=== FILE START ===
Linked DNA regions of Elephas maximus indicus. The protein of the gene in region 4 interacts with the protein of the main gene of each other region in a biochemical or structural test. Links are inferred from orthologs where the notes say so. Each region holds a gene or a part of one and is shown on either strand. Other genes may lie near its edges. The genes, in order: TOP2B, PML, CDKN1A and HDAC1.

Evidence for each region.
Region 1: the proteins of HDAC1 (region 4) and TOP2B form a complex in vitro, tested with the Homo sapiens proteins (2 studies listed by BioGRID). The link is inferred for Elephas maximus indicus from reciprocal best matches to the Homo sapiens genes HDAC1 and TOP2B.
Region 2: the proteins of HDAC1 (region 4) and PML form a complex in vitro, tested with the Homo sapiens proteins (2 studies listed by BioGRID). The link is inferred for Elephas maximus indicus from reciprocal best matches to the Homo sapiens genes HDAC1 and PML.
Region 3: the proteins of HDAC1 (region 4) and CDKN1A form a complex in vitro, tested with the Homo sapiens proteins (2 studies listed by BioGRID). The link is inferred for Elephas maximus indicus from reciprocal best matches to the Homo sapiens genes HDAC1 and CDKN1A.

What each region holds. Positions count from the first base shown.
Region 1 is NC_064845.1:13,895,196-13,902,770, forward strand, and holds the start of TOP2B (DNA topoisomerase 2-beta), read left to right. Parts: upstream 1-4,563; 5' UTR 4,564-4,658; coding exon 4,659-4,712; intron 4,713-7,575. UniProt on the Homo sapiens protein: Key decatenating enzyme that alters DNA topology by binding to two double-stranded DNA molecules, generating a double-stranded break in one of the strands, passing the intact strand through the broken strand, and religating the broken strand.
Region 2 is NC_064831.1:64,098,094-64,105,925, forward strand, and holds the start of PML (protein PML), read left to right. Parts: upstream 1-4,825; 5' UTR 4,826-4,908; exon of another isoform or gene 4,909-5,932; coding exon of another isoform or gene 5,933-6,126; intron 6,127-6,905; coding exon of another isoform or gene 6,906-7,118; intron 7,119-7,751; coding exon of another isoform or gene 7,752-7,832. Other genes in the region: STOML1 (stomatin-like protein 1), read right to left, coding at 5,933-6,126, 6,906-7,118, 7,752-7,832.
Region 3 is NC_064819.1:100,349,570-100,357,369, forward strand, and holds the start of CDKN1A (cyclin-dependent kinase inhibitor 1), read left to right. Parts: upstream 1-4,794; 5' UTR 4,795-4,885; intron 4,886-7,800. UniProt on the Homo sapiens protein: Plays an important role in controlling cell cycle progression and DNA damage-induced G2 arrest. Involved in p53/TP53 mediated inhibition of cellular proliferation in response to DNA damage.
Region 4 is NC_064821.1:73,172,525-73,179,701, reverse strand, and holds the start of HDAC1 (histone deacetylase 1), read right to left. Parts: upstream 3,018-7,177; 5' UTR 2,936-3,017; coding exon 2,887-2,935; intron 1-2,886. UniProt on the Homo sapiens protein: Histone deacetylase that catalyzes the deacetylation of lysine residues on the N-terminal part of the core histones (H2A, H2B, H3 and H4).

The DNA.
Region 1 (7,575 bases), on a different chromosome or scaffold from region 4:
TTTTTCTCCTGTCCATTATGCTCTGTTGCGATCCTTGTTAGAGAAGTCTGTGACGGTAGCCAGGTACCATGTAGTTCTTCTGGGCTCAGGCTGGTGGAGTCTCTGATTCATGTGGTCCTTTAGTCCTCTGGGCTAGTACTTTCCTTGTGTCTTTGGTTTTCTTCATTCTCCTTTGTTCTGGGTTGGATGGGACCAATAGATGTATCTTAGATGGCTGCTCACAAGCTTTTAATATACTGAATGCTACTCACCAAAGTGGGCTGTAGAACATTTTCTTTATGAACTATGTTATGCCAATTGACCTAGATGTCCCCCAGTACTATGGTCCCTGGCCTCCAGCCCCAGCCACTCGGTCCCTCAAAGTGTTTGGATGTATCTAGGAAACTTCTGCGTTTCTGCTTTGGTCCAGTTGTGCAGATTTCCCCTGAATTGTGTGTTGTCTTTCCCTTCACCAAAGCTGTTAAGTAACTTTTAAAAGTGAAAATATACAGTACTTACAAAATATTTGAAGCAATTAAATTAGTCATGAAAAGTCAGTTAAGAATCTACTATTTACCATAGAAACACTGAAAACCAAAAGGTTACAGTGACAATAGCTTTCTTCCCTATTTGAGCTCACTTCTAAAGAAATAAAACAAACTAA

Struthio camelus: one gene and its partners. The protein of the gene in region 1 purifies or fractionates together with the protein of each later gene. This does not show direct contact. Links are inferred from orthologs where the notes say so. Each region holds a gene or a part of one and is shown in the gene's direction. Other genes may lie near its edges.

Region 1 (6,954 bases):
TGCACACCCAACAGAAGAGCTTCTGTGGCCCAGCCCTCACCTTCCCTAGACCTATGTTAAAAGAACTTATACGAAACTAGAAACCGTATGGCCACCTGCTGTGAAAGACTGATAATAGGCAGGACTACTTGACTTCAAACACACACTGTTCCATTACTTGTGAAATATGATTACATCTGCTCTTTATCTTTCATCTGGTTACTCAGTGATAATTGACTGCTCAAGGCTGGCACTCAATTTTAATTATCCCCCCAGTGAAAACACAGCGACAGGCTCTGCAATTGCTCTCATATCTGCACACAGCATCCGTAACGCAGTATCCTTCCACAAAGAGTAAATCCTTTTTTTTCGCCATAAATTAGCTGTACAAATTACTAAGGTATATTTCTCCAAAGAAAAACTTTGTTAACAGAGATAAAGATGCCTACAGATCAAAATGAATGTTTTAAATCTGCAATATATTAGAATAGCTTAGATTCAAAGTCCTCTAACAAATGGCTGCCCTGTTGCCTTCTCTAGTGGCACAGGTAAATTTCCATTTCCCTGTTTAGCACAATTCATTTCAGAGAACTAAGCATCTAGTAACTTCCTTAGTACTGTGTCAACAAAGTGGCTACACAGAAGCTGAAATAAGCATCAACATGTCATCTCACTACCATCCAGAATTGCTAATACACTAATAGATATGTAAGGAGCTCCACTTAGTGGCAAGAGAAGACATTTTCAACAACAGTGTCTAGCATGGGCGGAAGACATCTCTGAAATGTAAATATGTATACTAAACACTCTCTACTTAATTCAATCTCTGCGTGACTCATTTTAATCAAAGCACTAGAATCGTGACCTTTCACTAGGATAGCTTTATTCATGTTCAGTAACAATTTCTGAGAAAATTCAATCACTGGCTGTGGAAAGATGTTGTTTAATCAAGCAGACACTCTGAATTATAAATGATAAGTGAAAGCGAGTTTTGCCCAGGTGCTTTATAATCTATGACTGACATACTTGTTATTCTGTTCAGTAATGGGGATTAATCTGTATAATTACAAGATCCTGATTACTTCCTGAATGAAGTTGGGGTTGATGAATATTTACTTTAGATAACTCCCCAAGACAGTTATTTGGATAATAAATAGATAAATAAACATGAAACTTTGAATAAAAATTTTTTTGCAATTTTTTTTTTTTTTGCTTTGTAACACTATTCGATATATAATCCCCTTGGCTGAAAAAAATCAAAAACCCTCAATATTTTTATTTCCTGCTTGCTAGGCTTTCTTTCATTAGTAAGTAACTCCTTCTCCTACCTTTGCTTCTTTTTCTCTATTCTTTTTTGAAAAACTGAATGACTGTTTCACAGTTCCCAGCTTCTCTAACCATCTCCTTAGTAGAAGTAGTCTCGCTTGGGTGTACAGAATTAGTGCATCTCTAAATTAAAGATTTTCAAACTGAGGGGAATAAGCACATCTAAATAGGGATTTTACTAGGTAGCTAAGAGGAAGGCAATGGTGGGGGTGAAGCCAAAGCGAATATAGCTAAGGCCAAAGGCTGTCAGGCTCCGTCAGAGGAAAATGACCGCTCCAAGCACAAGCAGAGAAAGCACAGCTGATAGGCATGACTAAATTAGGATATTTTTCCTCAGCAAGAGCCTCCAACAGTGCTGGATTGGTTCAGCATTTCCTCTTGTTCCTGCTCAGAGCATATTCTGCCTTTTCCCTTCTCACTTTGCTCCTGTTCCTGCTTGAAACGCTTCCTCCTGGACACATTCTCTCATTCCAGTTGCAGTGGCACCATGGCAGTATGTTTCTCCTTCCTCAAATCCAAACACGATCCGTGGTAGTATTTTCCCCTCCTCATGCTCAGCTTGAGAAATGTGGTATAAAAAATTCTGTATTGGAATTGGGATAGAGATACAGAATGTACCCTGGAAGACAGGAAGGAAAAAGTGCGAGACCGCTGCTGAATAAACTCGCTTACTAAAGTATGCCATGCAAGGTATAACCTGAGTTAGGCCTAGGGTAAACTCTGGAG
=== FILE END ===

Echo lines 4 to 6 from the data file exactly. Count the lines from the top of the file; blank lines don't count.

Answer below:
Region 2: the proteins of HDAC1 (region 4) and PML form a complex in vitro, tested with the Homo sapiens proteins (2 studies listed by BioGRID). The link is inferred for Elephas maximus indicus from reciprocal best matches to the Homo sapiens genes HDAC1 and PML.
Region 3: the proteins of HDAC1 (region 4) and CDKN1A form a complex in vitro, tested with the Homo sapiens proteins (2 studies listed by BioGRID). The link is inferred for Elephas maximus indicus from reciprocal best matches to the Homo sapiens genes HDAC1 and CDKN1A.

What each region holds. Positions count from the first base shown.